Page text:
Are drugs making us sick?
Aug. 3, 2015
by Ivan Raconteur

It occurred to me recently that there are an awful lot of ads on television for prescription drugs and over-the counter medications.

It seems like every time I turn on the TV, I am subjected to a barrage of remedies, some of them for conditions I didn’t even know existed.

There are drugs to help us wake up, and other drugs to help us sleep.

There are products to curb our appetites so we will eat less, and other products to help relieve the misery when we eat too much.

It seems no matter what might be ailing us, someone has a pill they claim will cure it.

I can’t help wondering, however, if all these drugs are part of what is creating the problems in the first place.

I did some investigating to see if it’s just my imagination, or if there really are more pills floating around today.

According to the Centers for Disease Control (CDC), between 2009 and 2012, nearly 48 percent of people in the US had used at least one prescription drug in the past 30 days.

That’s almost half the population.

During the same period, nearly 22 percent of people in the US had used three or more prescription drugs in the past month.

Nearly 11 percent of the population had used five or more prescription drugs in the past 30 days.

Prescription drugs are big business.

Part of the reason people are taking so many drugs appears to be that doctors are prescribing a lot of drugs these days.

According to the CDC, 75 percent of physician office visits involve drug therapy.

The most commonly prescribed therapeutic classes are analgesics (pain relievers), antihyperlipidemic agents to reduce lipid levels in the blood, and antidepressants.

Physicians’ offices are not the only places prescribing drugs.

According to the CDC, more than 72 percent of hospital outpatient visits involved drug therapy, and more than 80 percent of hospital emergency department visits involved prescription drugs as part of the treatment.

I would never presume to offer any medical advice. My comments are purely from the perspective of an observer. It just seems that people are taking a lot more medications, and taking them for a lot more conditions, than they used to.

I suspect part of the problem is that we are addicted to quick fixes in this country.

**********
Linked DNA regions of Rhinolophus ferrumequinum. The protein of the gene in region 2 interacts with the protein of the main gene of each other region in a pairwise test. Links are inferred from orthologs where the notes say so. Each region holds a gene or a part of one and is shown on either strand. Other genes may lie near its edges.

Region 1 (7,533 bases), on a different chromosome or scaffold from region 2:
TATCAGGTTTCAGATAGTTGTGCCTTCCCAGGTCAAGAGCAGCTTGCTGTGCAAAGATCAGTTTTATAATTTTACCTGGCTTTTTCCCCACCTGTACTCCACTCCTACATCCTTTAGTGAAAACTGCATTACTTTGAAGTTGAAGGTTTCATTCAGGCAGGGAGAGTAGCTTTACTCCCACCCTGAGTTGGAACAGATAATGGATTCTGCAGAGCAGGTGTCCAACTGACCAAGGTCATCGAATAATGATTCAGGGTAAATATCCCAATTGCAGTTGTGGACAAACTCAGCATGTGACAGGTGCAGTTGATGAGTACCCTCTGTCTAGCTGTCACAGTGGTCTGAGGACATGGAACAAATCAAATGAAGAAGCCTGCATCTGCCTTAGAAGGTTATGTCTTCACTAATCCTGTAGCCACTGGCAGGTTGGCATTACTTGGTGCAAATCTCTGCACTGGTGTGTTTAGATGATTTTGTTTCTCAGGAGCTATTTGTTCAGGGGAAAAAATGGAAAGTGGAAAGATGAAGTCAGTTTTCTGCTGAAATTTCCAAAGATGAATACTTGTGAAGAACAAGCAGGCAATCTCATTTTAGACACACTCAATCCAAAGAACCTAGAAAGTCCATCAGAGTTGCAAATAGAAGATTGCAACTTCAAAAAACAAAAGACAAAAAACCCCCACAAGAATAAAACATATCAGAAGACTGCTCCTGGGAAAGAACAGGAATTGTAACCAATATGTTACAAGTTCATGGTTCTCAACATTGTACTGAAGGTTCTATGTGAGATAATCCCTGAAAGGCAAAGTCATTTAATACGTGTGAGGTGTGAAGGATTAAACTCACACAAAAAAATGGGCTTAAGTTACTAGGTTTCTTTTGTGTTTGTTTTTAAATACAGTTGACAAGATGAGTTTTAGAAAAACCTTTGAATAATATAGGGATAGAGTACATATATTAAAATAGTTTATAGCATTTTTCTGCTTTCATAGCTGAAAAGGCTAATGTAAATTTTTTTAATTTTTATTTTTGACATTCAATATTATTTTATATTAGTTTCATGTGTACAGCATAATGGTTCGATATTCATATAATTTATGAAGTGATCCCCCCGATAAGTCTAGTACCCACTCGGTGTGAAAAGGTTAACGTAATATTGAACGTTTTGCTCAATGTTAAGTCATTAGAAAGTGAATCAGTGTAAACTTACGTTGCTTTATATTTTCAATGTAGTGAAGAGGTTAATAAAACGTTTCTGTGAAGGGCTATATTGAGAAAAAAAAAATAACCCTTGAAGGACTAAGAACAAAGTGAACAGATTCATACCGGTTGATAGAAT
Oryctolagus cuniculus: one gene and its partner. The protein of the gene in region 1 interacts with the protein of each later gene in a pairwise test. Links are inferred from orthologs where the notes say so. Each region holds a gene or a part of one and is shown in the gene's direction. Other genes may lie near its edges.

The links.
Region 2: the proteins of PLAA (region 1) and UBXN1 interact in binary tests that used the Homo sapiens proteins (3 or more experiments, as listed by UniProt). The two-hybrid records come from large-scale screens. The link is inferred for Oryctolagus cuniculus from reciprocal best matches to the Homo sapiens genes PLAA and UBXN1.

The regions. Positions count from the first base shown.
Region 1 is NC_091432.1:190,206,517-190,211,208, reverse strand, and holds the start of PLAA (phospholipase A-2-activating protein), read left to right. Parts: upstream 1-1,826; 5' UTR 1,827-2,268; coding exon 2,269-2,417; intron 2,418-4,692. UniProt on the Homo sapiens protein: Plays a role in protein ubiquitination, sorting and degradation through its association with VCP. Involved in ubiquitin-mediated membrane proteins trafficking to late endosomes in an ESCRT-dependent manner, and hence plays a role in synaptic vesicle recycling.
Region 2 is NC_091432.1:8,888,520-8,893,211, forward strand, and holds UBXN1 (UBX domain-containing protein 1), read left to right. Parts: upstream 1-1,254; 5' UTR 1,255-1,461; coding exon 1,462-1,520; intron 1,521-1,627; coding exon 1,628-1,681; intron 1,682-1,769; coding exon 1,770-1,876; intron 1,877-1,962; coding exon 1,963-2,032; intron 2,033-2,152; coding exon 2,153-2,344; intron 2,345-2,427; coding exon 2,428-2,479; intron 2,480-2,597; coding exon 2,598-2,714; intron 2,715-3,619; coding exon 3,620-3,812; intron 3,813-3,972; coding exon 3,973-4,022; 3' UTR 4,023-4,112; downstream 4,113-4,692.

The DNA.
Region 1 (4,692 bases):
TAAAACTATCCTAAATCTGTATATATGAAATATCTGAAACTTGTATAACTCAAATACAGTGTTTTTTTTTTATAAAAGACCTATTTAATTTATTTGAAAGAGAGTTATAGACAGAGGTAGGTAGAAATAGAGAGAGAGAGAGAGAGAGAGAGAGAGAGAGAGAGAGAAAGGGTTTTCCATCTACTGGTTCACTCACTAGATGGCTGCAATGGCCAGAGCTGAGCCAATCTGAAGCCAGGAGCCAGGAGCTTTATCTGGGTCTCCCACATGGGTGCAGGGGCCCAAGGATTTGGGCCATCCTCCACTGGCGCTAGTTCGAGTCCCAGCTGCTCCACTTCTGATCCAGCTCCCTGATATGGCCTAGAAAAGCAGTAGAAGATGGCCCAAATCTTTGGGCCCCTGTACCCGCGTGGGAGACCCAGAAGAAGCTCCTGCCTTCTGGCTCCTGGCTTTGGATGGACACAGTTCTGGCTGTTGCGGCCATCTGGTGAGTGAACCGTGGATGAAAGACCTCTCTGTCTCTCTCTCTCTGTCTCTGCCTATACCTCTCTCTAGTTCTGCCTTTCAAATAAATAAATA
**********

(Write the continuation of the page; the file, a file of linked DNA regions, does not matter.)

Instead of taking responsibility and making lifestyle changes to improve our health, we’d rather pop a pill to fix our problems.

One reason this seems like a bad idea is that remarkable though our bodies are, I don’t think they were designed to accommodate all the drugs we insist on consuming.

Our bodies can heal themselves from a lot of things, but if they are busy adapting to drugs that we take to speed us up, slow us down, or cope with a host of other problems, the natural systems we have to combat illness must be in a constant state of confusion.

In addition to the intended results of these piles of pills, there are the unintended side effects.

It seems to me, in a lot of cases, the side effects are worse than whatever the medication was intended to cure in the first place.

My favorite disclaimers are the ones that have a long list of potential side effects, up to, and including death.

Manufacturers urge users to tell their doctors if they experience any side effects.

Well, if the medication caused a serious reaction or death, the patient may not be in a position to report the side effects.

Other fun side effects from some prescription drugs include hallucinations, dizziness, nausea, vomiting, drowsiness, muscle weakness, liver problems, high (or low) blood pressure, and many more.

Interactions between certain drugs can be even more complicated and cause additional side effects.

It seems to me we need to be careful that the medications we are using are not creating problems that are worse than the original condition.

Prescription drugs and over-the-counter medications have helped a lot of people and improved their quality of life, but we have to be smart about it.

Being informed consumers is important with drugs, as with so many other things.

Asking good questions about other, potentially safer, alternatives also makes sense.

In the scope of human history, this reliance on popping pills is a fairly recent phenomenon. We should keep in mind that some of the people who are trying to convince us we need various medications are motivated more by profit than by our best interest. It is up to us to look after our own best interest.

Some people are vigilant about what they put into their bodies. I believe these people are on the right track.

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